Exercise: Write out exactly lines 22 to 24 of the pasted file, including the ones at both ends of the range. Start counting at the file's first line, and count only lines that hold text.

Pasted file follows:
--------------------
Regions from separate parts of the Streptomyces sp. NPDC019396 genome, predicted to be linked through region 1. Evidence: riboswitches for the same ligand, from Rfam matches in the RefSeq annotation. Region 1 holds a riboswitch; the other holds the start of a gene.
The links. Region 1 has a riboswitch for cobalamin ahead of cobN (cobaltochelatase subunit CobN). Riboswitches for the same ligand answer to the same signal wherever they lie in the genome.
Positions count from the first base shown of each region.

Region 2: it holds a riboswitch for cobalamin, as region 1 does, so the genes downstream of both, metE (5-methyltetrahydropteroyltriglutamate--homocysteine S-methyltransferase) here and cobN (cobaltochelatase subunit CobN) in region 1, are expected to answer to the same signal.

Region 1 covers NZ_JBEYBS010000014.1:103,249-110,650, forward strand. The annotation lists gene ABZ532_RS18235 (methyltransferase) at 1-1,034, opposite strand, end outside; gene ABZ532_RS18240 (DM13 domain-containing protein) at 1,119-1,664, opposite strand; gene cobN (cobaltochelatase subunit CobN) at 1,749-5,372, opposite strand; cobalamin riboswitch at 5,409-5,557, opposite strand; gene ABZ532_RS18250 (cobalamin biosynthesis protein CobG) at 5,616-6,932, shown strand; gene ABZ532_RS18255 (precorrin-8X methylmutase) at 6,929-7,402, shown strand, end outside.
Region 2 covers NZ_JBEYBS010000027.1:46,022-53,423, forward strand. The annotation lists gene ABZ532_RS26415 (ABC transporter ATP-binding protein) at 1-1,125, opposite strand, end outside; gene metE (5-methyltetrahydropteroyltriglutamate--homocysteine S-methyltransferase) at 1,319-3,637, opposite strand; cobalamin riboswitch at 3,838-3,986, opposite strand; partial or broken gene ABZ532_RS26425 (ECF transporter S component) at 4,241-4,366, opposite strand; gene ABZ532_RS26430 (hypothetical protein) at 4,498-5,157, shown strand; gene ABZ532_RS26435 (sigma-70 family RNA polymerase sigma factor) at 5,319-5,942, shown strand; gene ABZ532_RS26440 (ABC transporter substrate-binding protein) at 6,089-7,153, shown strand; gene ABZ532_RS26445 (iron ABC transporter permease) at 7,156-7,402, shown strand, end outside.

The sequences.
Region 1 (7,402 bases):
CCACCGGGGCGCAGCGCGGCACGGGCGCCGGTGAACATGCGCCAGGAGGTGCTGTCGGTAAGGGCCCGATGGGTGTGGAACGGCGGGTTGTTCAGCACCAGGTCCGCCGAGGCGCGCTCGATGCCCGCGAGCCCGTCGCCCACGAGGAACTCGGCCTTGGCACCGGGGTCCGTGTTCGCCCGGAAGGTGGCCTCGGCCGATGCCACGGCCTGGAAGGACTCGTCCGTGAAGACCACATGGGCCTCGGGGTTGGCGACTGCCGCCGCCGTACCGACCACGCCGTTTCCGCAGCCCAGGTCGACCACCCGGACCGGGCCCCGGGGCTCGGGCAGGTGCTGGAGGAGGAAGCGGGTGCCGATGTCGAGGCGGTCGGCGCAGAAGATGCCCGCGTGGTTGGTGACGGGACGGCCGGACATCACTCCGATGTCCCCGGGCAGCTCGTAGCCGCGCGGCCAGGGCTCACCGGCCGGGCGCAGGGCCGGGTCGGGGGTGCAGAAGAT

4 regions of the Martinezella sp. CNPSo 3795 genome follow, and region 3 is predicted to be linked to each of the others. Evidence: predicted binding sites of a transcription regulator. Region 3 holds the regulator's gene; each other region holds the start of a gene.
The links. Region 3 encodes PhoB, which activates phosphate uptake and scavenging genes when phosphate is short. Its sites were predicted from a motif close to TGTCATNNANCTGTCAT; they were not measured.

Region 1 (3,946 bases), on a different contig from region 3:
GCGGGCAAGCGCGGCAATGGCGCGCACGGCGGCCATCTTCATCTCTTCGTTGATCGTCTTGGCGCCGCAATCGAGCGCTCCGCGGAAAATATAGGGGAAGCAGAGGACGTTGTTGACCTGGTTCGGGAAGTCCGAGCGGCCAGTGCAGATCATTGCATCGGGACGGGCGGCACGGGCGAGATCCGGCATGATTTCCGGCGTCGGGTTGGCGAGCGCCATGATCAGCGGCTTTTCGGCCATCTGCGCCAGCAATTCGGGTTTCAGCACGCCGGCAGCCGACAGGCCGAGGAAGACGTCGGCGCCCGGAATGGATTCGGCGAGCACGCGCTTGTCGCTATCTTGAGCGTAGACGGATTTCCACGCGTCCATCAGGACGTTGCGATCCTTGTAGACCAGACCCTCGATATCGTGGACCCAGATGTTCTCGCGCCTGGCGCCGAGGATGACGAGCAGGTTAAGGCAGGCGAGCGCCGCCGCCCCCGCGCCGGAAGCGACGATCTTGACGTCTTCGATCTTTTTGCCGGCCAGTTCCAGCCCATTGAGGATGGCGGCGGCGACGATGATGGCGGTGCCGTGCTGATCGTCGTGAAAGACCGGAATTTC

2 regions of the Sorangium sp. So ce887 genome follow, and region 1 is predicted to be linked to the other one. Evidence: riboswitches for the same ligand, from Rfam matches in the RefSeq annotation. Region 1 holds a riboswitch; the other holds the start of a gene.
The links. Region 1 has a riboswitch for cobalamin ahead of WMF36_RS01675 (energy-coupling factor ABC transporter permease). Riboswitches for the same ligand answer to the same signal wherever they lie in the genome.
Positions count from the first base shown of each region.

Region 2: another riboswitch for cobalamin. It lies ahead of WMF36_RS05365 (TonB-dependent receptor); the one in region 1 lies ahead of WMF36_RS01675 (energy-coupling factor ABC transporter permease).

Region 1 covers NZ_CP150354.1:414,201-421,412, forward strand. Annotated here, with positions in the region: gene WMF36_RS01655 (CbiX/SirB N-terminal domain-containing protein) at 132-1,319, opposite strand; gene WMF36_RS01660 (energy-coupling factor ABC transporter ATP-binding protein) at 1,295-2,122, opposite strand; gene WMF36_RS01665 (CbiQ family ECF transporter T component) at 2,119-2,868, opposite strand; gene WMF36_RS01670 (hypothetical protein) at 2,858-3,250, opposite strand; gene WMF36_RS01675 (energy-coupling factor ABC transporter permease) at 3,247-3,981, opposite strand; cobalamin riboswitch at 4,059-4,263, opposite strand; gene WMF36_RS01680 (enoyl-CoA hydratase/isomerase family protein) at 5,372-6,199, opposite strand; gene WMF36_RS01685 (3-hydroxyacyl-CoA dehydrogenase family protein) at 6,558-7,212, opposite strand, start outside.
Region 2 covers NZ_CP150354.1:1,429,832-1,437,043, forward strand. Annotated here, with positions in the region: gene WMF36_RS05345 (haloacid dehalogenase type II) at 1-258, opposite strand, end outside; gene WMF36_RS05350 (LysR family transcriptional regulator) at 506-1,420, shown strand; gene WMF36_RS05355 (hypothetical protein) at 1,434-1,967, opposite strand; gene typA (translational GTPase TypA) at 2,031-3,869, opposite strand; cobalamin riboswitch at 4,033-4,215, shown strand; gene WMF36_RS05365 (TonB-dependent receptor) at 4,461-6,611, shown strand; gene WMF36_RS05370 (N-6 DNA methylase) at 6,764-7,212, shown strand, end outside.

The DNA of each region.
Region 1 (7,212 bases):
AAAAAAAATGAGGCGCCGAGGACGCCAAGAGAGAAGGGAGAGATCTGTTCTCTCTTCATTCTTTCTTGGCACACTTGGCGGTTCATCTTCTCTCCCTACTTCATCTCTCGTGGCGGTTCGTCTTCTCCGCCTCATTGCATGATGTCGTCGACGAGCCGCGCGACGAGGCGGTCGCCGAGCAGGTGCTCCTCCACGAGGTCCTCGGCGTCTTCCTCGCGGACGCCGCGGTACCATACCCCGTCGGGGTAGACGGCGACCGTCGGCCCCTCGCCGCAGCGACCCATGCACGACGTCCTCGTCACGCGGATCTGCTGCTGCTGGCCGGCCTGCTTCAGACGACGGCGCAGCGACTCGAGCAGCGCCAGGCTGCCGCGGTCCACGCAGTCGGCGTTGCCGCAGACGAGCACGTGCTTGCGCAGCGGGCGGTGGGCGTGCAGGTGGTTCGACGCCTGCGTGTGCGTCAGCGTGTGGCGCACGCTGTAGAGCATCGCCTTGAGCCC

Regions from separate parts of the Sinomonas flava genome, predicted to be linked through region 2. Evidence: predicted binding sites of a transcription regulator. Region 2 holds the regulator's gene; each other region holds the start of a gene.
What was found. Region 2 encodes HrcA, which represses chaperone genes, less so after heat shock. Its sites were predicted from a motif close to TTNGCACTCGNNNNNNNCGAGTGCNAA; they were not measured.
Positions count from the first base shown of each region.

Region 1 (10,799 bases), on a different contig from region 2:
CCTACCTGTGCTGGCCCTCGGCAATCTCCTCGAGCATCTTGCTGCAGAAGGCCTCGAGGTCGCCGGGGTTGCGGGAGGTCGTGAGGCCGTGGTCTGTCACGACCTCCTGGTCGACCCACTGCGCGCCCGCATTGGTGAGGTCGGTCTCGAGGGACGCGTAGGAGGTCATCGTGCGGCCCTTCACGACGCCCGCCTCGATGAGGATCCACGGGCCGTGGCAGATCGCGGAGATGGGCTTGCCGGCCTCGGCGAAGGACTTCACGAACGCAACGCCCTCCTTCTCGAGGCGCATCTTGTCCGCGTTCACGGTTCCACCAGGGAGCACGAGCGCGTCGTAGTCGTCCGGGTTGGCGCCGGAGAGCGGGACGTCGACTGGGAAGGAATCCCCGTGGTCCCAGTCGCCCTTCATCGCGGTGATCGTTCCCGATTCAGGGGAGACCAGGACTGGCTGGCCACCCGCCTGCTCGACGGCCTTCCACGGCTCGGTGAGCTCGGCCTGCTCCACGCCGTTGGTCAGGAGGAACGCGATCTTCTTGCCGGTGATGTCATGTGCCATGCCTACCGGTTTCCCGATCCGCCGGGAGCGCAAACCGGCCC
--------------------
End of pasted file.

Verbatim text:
AAAAAAAATGAGGCGCCGAGGACGCCAAGAGAGAAGGGAGAGATCTGTTCTCTCTTCATTCTTTCTTGGCACACTTGGCGGTTCATCTTCTCTCCCTACTTCATCTCTCGTGGCGGTTCGTCTTCTCCGCCTCATTGCATGATGTCGTCGACGAGCCGCGCGACGAGGCGGTCGCCGAGCAGGTGCTCCTCCACGAGGTCCTCGGCGTCTTCCTCGCGGACGCCGCGGTACCATACCCCGTCGGGGTAGACGGCGACCGTCGGCCCCTCGCCGCAGCGACCCATGCACGACGTCCTCGTCACGCGGATCTGCTGCTGCTGGCCGGCCTGCTTCAGACGACGGCGCAGCGACTCGAGCAGCGCCAGGCTGCCGCGGTCCACGCAGTCGGCGTTGCCGCAGACGAGCACGTGCTTGCGCAGCGGGCGGTGGGCGTGCAGGTGGTTCGACGCCTGCGTGTGCGTCAGCGTGTGGCGCACGCTGTAGAGCATCGCCTTGAGCCC

Regions from separate parts of the Sinomonas flava genome, predicted to be linked through region 2. Evidence: predicted binding sites of a transcription regulator. Region 2 holds the regulator's gene; each other region holds the start of a gene.
What was found. Region 2 encodes HrcA, which represses chaperone genes, less so after heat shock. Its sites were predicted from a motif close to TTNGCACTCGNNNNNNNCGAGTGCNAA; they were not measured.